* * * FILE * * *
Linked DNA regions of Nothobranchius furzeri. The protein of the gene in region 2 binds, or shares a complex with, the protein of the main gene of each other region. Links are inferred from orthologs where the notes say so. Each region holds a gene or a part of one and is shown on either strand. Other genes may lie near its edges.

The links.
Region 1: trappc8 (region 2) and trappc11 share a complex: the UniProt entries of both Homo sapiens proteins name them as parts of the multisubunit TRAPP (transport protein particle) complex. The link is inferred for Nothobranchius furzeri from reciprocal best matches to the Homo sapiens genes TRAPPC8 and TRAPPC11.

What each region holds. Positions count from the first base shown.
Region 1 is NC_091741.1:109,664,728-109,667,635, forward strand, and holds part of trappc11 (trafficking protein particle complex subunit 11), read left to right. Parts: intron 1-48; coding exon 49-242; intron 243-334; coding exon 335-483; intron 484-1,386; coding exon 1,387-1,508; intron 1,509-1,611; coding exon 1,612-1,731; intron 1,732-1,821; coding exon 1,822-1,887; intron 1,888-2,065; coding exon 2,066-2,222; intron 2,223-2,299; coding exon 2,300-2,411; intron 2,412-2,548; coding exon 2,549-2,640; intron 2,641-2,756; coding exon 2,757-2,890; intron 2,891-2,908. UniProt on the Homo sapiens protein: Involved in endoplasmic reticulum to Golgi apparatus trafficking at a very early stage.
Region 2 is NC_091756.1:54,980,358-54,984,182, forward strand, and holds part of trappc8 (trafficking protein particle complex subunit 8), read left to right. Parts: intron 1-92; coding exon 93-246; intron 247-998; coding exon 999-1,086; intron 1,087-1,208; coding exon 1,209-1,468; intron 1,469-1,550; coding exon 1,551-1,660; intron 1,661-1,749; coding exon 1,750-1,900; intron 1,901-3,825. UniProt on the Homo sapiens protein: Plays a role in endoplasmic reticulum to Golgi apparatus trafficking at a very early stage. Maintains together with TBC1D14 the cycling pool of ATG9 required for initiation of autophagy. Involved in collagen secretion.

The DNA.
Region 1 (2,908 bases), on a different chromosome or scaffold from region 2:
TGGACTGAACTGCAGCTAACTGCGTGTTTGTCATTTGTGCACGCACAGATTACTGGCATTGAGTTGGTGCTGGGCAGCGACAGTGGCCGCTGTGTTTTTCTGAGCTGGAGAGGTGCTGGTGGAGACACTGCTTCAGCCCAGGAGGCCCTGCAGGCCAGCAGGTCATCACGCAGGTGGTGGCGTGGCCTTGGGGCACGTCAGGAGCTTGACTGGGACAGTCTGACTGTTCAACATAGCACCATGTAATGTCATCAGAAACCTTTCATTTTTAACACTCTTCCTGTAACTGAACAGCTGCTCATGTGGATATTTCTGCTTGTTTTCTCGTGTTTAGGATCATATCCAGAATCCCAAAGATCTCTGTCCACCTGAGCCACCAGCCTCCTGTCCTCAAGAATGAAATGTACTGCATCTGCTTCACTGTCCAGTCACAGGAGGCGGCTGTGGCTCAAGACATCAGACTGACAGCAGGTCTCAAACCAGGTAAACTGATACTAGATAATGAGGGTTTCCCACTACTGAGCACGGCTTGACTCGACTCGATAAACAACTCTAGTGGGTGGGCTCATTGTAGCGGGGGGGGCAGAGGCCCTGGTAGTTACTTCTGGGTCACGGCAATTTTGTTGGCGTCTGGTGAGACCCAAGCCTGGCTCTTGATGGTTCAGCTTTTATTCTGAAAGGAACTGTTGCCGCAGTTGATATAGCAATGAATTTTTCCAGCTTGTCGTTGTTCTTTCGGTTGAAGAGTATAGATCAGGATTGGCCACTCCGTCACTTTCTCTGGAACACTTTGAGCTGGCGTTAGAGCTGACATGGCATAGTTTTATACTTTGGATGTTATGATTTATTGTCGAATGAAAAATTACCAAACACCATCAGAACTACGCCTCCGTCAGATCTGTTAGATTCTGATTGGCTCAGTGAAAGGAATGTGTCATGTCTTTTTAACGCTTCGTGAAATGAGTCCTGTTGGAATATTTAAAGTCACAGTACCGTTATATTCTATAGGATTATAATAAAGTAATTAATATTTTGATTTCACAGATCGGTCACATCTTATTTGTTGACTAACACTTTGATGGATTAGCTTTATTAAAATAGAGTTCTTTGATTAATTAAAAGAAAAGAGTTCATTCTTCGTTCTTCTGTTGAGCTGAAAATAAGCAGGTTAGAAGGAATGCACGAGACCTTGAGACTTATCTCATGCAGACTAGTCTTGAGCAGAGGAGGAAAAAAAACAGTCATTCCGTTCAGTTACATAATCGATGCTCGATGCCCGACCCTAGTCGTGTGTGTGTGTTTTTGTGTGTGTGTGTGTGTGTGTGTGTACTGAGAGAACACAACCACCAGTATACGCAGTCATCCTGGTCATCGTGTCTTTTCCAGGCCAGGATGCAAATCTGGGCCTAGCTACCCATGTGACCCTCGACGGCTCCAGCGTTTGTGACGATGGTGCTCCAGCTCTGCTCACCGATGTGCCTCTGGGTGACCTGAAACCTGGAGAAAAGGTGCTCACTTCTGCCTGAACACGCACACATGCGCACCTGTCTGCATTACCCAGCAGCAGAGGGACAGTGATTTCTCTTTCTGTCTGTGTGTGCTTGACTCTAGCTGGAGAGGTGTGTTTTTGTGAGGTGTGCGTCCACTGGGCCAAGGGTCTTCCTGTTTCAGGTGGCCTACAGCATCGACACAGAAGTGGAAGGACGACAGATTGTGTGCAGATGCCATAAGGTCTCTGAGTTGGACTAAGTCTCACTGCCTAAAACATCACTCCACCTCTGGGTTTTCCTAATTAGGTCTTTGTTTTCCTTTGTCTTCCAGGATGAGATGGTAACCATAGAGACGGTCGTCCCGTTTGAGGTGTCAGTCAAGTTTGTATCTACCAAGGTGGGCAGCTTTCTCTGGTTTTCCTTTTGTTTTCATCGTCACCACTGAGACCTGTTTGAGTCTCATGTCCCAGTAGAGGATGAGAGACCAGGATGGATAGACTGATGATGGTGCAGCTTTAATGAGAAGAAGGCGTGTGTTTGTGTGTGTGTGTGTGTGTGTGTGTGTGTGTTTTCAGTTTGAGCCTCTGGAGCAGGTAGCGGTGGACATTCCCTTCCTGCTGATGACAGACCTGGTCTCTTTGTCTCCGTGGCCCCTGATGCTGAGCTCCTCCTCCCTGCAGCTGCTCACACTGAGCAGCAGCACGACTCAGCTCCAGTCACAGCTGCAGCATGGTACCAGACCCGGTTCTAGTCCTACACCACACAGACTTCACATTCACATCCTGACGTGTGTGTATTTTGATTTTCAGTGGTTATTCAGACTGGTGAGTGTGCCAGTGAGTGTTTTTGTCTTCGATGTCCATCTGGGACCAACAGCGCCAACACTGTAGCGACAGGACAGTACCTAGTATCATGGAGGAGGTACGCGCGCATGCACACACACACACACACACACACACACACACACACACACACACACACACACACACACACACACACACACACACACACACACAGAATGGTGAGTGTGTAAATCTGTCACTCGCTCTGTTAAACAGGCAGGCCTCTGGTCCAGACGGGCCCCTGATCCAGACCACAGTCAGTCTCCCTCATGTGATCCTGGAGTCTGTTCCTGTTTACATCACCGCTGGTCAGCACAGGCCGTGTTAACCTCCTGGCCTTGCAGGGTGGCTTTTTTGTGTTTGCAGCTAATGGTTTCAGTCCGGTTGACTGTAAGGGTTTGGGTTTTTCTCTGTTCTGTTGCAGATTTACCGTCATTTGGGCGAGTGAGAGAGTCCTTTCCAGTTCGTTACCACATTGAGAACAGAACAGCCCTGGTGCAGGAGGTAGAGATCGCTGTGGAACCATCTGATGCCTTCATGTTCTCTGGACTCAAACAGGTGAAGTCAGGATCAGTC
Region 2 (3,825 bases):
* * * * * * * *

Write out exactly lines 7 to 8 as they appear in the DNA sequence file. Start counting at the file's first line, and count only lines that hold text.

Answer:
The DNA.
Region 1 (2,908 bases), on a different chromosome or scaffold from region 2: